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TCP(7)                              Linux Programmer's Manual                              TCP(7)

NAME
       tcp - TCP protocol

SYNOPSIS
       #include 
       #include 
       #include 

       tcp_socket = socket(AF_INET, SOCK_STREAM, 0);

DESCRIPTION
       This  is  an  implementation of the TCP protocol defined in RFC 793, RFC 1122 and RFC 2001
       with the NewReno and SACK extensions.  It  provides  a  reliable,  stream-oriented,  full-
       duplex  connection  between two sockets on top of ip(7), for both v4 and v6 versions.  TCP
       guarantees that the data arrives in order and retransmits lost packets.  It generates  and
       checks  a  per-packet checksum to catch transmission errors.  TCP does not preserve record
       boundaries.

       A newly created TCP socket has no remote or local address and is not fully specified.   To
       create  an outgoing TCP connection use connect(2) to establish a connection to another TCP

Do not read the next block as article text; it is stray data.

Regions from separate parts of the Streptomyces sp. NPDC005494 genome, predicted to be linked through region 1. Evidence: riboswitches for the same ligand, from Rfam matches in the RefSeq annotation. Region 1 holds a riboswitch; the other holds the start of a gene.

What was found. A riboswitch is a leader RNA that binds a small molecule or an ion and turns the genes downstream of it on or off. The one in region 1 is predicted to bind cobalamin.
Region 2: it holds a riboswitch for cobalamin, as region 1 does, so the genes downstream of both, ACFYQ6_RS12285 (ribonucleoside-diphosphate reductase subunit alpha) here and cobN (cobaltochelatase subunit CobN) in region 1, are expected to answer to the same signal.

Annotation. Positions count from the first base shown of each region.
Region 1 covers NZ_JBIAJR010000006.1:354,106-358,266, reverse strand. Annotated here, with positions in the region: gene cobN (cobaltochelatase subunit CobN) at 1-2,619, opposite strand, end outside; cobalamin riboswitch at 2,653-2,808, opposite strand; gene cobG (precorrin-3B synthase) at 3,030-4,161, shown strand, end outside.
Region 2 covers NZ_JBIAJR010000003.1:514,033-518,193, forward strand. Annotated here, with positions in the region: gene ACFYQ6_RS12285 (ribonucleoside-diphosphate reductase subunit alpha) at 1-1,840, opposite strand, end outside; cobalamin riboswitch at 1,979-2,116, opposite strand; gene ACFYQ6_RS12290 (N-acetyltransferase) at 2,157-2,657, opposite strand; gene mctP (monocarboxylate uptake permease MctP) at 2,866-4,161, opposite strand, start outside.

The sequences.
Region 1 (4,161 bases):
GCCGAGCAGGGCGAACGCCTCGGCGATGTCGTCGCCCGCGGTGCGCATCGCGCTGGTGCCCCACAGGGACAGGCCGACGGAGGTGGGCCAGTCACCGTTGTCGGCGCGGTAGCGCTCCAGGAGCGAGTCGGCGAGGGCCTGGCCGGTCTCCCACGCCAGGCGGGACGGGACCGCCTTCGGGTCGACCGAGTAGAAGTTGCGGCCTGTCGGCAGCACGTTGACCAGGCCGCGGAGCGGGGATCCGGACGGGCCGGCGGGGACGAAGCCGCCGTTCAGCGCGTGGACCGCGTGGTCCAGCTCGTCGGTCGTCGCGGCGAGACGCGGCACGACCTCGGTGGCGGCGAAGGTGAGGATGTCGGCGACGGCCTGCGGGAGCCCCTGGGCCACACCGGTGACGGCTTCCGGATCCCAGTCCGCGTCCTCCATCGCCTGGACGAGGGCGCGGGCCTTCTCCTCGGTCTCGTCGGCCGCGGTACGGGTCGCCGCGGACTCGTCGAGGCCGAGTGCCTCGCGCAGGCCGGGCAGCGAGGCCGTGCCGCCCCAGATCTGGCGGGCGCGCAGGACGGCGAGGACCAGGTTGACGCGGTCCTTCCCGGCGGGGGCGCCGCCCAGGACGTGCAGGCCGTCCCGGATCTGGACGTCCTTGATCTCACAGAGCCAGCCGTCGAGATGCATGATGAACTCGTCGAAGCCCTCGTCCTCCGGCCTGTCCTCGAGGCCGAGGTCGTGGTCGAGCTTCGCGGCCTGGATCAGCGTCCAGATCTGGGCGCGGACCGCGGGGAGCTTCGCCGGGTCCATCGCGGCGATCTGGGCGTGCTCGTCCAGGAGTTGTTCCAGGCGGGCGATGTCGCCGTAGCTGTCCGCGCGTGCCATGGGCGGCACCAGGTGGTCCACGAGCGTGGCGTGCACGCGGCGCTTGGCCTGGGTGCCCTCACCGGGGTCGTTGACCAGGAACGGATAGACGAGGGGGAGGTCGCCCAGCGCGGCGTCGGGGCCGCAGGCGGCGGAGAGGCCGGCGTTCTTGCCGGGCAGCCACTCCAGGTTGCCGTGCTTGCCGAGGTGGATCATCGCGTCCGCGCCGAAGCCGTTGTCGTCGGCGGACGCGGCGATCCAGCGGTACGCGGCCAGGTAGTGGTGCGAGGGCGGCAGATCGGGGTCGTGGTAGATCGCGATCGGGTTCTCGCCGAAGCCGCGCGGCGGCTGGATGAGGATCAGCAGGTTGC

socket.  To receive new incoming connections, first bind(2) the socket to a local  address
       and port and then call listen(2) to put the socket into the listening state.  After that a
       new socket for each incoming connection can be accepted using accept(2).  A  socket  which
       has  had  accept(2)  or  connect(2)  successfully  called on it is fully specified and may
       transmit data.  Data cannot be transmitted on listening or not yet connected sockets.

       Linux supports RFC 1323 TCP high performance extensions.  These include Protection Against
       Wrapped Sequence Numbers (PAWS), Window Scaling and Timestamps.  Window scaling allows the
       use of large (> 64K) TCP windows in order to support links with high latency or bandwidth.
       To make use of them, the send and receive buffer sizes must be increased.  They can be set
       globally with the /proc/sys/net/ipv4/tcp_wmem and /proc/sys/net/ipv4/tcp_rmem files, or on
       individual  sockets  by using the SO_SNDBUF and SO_RCVBUF socket options with the setsock‐
       opt(2) call.

       The maximum sizes for socket buffers declared via the SO_SNDBUF and  SO_RCVBUF  mechanisms